529 Plans are a little more lenient on beneficiaries, and even the account holder and beneficiary can be the same person. Make sure you look up individual state regulations on how your 529 Plans are regulated.

These plans have looser restrictions on how much can be placed in the accounts as well. You can place up to $14,000 as a single taxpayer per year and avoid any kind of penalties. The negative of 529 Plans is these funds can't be used for anything except college or secondary education costs, and not all of those costs are covered either.

Check with your state to determine if a 529 Plan would be the best option for your child's education savings.

What is a UTMA or UGMA?

Uniform Transfers to Minors Act (UTMA) or Uniform Gift to Minors Act (UGMA) are trusts that are set up for minors as a custodial account. These accounts allow children to own securities or stocks while under the age of 18. Parents can set these up for any child and are not required to be used on college.

The negative of these types of accounts is they can be taxed to the parent or child depending on how the account was set up. Using an account like this would be good for parents that aren't sure their child will continue their schooling but still want an account that will help with future expenses.

These accounts are very flexible since they aren't required to be used solely for education and don't have any tax benefits. Because of that you should make sure the other two plans don't work for you before choosing this one.

Things to keep in mind

  1. Do not save more than you are comfortable with for your child's education. A lot of these accounts will penalize you for removing the funds and not using them for education.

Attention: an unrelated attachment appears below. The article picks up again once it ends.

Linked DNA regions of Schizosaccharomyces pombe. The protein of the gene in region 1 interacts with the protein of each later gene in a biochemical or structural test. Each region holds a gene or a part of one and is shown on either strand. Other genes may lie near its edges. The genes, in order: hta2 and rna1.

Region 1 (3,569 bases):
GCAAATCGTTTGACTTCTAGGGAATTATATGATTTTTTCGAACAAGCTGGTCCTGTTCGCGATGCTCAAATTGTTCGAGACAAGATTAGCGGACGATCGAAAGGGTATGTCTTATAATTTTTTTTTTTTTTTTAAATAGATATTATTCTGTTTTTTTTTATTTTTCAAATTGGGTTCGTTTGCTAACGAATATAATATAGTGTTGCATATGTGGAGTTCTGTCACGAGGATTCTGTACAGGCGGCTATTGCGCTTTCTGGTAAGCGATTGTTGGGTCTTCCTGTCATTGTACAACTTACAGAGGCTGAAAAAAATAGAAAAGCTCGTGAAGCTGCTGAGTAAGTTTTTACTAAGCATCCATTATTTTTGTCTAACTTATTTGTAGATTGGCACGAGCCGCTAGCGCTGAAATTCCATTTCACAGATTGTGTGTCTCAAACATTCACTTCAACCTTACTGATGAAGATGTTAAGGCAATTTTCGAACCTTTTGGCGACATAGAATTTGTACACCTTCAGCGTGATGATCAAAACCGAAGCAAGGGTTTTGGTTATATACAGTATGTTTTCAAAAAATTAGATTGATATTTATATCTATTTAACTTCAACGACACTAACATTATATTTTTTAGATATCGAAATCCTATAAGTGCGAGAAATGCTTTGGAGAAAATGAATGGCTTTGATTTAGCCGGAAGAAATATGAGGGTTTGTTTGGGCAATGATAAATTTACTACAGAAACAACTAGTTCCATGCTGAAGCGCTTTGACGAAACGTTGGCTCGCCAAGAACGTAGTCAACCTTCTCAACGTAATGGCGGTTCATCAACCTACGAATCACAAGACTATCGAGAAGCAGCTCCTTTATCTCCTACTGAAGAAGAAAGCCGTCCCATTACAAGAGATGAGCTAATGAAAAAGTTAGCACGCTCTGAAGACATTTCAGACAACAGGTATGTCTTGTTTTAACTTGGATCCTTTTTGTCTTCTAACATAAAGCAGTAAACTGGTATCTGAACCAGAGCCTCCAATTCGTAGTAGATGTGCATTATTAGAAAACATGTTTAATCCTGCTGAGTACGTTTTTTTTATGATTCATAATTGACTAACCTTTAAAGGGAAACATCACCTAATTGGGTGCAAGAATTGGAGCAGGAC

2. Have an Emergency Fund set aside so you never have to dip into these education funds at all.
  3. Do not jeopardize your retirement accounts to fund your children's schooling. These plans should be used in addition to what you are already saving.
  4. Always remember that tuition is only one part of the equation. Room and board and books are some of the other expenses to consider.

Easing the burden

The burden of paying for a college education doesn't have to be left upon your children. Using one of the above plans can give them a great head start on life. Picking the plan that works best for your financial situation can be tough, but with a little professional advice you can get there.

Each of these plans has positives and negatives, but all of them allow you to use the market to fund an education. The increased earnings potential of the market means you can outpace inflation and grow the money efficiently.

Advertiser Disclosure
The credit card offers that appear on this site are from credit card issuers from which CardGuru.com receives compensation. This compensation may impact how and where products appear on this site, including the order in which they may appear within listing categories. CardGuru.com does not include all credit card offers that might be available to consumers in the marketplace.
Editorial Note
Any opinions, analyses, reviews or recommendations expressed on this page are those of the author’s alone, and have not been reviewed, approved or otherwise endorsed by any card issuer.